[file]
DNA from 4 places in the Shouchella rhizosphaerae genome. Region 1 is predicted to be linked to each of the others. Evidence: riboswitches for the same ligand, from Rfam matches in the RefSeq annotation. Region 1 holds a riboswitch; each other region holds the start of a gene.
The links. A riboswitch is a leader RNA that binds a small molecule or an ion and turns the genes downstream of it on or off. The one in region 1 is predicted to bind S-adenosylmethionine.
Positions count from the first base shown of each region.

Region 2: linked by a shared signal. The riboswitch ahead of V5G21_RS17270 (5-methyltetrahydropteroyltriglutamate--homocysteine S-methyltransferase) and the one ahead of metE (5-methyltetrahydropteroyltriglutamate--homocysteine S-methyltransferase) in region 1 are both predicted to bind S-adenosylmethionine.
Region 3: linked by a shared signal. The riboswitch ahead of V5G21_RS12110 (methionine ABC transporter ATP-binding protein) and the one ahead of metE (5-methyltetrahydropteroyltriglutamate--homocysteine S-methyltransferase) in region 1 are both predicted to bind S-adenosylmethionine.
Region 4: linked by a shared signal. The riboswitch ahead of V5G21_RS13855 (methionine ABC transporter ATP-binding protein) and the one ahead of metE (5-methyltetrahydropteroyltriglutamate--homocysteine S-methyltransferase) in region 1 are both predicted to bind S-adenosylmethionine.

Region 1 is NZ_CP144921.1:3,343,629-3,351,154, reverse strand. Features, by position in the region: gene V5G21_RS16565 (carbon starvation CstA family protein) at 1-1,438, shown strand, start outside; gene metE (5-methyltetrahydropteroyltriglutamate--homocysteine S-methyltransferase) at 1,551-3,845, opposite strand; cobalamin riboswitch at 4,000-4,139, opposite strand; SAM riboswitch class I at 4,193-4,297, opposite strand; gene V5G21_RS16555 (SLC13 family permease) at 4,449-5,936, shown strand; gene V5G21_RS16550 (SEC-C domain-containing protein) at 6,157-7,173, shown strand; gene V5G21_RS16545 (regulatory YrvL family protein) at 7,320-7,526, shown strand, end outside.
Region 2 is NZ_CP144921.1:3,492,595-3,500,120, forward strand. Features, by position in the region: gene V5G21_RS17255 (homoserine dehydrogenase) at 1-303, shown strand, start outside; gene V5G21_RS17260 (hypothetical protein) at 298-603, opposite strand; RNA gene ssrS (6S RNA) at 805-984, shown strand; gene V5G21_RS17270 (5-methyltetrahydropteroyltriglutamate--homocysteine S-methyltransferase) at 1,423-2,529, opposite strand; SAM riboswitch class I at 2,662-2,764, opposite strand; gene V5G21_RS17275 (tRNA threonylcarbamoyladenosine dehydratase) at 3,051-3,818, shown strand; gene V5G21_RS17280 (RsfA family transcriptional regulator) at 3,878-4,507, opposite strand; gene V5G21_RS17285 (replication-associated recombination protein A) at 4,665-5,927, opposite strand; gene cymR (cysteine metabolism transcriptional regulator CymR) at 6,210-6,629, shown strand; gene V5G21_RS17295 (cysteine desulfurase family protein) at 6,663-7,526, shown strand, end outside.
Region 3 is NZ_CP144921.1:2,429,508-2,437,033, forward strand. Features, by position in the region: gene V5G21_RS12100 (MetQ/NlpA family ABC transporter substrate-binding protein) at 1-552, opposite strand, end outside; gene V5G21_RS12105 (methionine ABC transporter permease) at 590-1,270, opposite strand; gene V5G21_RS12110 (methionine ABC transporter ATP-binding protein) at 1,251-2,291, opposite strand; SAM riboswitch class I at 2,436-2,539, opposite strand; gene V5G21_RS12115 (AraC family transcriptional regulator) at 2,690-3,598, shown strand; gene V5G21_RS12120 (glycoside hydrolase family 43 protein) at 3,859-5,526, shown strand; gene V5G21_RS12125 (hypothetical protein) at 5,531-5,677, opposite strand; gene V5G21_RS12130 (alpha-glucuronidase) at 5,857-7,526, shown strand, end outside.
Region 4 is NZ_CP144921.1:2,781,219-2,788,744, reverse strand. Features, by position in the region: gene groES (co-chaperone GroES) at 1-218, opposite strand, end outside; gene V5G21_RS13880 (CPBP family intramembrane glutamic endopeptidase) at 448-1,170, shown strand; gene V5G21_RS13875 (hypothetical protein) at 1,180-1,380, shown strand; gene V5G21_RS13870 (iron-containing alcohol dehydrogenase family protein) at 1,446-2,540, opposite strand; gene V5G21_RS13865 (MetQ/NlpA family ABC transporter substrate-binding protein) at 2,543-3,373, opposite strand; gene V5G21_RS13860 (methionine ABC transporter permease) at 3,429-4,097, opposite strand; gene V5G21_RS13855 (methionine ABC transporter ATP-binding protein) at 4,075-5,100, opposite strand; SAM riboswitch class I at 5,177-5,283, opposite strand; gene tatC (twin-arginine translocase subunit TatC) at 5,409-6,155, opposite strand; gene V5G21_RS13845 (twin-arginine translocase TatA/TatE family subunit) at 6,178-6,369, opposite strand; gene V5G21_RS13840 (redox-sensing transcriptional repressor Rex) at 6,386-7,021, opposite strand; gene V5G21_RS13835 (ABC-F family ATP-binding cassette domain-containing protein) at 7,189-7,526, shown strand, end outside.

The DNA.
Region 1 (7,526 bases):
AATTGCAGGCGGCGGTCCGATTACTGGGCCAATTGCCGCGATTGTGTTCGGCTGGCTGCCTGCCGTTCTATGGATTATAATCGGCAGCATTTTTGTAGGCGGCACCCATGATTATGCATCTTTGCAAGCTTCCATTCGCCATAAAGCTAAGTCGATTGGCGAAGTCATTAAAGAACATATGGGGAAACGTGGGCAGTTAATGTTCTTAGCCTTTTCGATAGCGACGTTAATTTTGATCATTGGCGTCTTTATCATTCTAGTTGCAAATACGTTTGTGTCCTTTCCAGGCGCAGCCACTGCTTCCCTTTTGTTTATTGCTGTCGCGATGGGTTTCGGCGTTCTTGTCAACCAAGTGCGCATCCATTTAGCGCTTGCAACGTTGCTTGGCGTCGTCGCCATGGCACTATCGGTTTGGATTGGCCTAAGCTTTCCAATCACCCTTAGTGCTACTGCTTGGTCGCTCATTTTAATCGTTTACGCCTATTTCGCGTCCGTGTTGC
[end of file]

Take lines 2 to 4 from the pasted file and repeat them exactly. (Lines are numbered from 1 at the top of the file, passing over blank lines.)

The links. A riboswitch is a leader RNA that binds a small molecule or an ion and turns the genes downstream of it on or off. The one in region 1 is predicted to bind S-adenosylmethionine.
Positions count from the first base shown of each region.

Region 2: linked by a shared signal. The riboswitch ahead of V5G21_RS17270 (5-methyltetrahydropteroyltriglutamate--homocysteine S-methyltransferase) and the one ahead of metE (5-methyltetrahydropteroyltriglutamate--homocysteine S-methyltransferase) in region 1 are both predicted to bind S-adenosylmethionine.